Hiring The Police Chief

We look like Putin’s Russia (May 9, 2018)

What’s the possible reward(s) for a mayor of Honolulu, a county that encompasses the entire island, in choosing the head of government (“Should The Mayor Choose Honolulu’s Police Chief?”) that oversees the gathering of evidence of crimes? Make a list.

The mayor also chooses the medical examiner whose independence when doing the science of forensics is not encouraged by that fact.

So if you have a suspicious death that would make the Democrats look bad, or the head of a powerful union. Well, you get the point.

HPD Police Commission meeting held at HPD headquarters.
The Honolulu Police Commission currently has the power to hire and fire the city’s police chief. Cory Lum/Civil Beat

The structure of the system must impartially guarantee justice by removing political interests that categorically have no place in true justice and the rule of law.

This can’t be a case-by-case determination. Leave it to a structural separation of powers, so that justice be done.

There was a murder of a state legislator in the 1960s in his garage. Was that ever solved? How many homeless have died? Of what? Makes the state government look bad? I rest my case.

We need to stop being more like Putin’s Russia and be more like a true state in a Democratic republic.  

It’s not only justice that’s at stake, but the unchanging and uncaring monopolistic Democratic Party in Hawaii that has done very little for the low and middle classes, e.g., zero homes to buy for under $200,000 (below one-third cost of median priced homes for $700,000) for the last five decades. Gov. Ige tried to move the mountain, and failed.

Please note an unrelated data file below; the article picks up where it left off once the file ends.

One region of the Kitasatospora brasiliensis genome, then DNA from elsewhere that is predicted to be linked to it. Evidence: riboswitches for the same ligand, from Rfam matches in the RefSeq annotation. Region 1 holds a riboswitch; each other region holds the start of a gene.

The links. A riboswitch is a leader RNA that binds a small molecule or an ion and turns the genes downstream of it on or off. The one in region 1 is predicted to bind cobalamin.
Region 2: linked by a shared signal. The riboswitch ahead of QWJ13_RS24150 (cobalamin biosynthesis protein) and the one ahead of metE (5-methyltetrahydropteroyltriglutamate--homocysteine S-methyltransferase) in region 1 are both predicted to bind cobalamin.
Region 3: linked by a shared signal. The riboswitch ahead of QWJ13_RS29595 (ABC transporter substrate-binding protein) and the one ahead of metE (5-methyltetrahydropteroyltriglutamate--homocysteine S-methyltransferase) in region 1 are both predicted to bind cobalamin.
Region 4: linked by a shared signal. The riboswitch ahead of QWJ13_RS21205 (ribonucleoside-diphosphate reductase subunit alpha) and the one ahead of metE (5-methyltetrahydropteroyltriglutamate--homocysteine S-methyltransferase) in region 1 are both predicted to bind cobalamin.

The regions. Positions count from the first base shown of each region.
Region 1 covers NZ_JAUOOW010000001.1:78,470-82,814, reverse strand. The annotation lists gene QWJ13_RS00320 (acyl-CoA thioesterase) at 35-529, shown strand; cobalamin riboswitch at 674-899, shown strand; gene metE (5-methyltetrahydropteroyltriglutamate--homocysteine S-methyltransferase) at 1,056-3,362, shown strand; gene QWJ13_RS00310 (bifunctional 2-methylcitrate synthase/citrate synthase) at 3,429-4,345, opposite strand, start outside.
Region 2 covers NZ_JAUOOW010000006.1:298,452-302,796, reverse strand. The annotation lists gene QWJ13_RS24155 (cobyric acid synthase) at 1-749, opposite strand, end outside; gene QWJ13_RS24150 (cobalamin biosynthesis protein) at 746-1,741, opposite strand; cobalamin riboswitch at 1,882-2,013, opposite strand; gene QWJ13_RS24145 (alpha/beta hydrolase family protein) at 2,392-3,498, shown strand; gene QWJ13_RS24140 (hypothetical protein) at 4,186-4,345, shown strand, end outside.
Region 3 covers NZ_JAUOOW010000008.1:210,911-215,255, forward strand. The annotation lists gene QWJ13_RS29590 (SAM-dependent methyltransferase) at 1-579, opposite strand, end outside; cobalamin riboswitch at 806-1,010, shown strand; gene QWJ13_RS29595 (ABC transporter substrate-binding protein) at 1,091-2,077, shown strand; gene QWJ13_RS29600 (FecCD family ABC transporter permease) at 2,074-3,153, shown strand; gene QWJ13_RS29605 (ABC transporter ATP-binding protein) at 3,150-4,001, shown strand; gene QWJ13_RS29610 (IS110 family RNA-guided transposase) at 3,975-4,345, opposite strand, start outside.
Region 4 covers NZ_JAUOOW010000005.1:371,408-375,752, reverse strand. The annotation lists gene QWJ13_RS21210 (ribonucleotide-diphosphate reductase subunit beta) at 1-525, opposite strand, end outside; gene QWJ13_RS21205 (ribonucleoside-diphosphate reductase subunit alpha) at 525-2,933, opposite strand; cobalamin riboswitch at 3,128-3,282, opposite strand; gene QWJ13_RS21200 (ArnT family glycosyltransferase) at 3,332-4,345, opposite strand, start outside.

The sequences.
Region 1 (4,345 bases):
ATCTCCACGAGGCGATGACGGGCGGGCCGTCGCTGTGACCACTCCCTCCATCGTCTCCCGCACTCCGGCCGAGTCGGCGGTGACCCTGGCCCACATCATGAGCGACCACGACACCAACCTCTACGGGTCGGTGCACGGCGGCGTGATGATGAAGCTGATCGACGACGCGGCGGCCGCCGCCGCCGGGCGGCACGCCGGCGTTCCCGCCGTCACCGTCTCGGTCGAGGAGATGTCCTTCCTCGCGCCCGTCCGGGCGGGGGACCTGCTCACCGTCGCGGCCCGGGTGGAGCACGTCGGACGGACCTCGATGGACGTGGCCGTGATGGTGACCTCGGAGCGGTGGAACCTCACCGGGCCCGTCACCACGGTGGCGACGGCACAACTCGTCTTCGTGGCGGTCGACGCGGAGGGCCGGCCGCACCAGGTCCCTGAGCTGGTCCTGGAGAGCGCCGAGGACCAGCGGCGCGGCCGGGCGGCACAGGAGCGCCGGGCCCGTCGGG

— Susan Liang, Honolulu

Homeless Point In Time

The numbers are always undercounted (May 9, 2018)

I was homeless 12 years and was only counted three times. I have always believed the counts were low by a huge percentage (“Hawaii Homeless Numbers Drop By 10 Percent”). The last two years they were short volunteers to do the count.

Two huge groups of people have never been counted. One is the homeless that live in their cars. The other huge group are those that camp off the streets. The volunteers told me that they did not try to count those living in off street or road areas. 

Also, a lot of people avoid being counted because they distrust the volunteers and service providers. The first question they ask is your name and then where you sleep. If I am camping in the bush I am not going to tell you where that is. 

— Stan Webb, Honolulu

Homeless Perceptions

This reader is “shameless, blameless’ (May 20, 2018)

Neal Milner’s take on our perception of the homeless is trying to shovel some shame on we the housed for our separatism — sort of like the lords and the peasants of old (“Neal Milner: Stop Talking About The Homeless As If They’re Not Like Us”).

Sorry, but I feel shameless and blameless for those unhoused cases that are caused by substance abuse and addiction, or simply a desire not to accept shelter help because that always comes with some rules, responsibilities and restrictions. I save my misgivings for being a part of an aggressively capitalistic society that has made Hawaii housing unaffordable for so many who do accept the duties which come with housing.

If Milner is saying we should open our private properties to those on the streets as part of opening ourselves to all of humanity — well, he certainly can welcome a homeless family to his yard, but I am not ready to handle that kind of liability, which would seriously raise my umbrella insurance coverage cost. Or perhaps he has a spare bedroom that he can list for Housing First.

— Bob Jones, Honolulu

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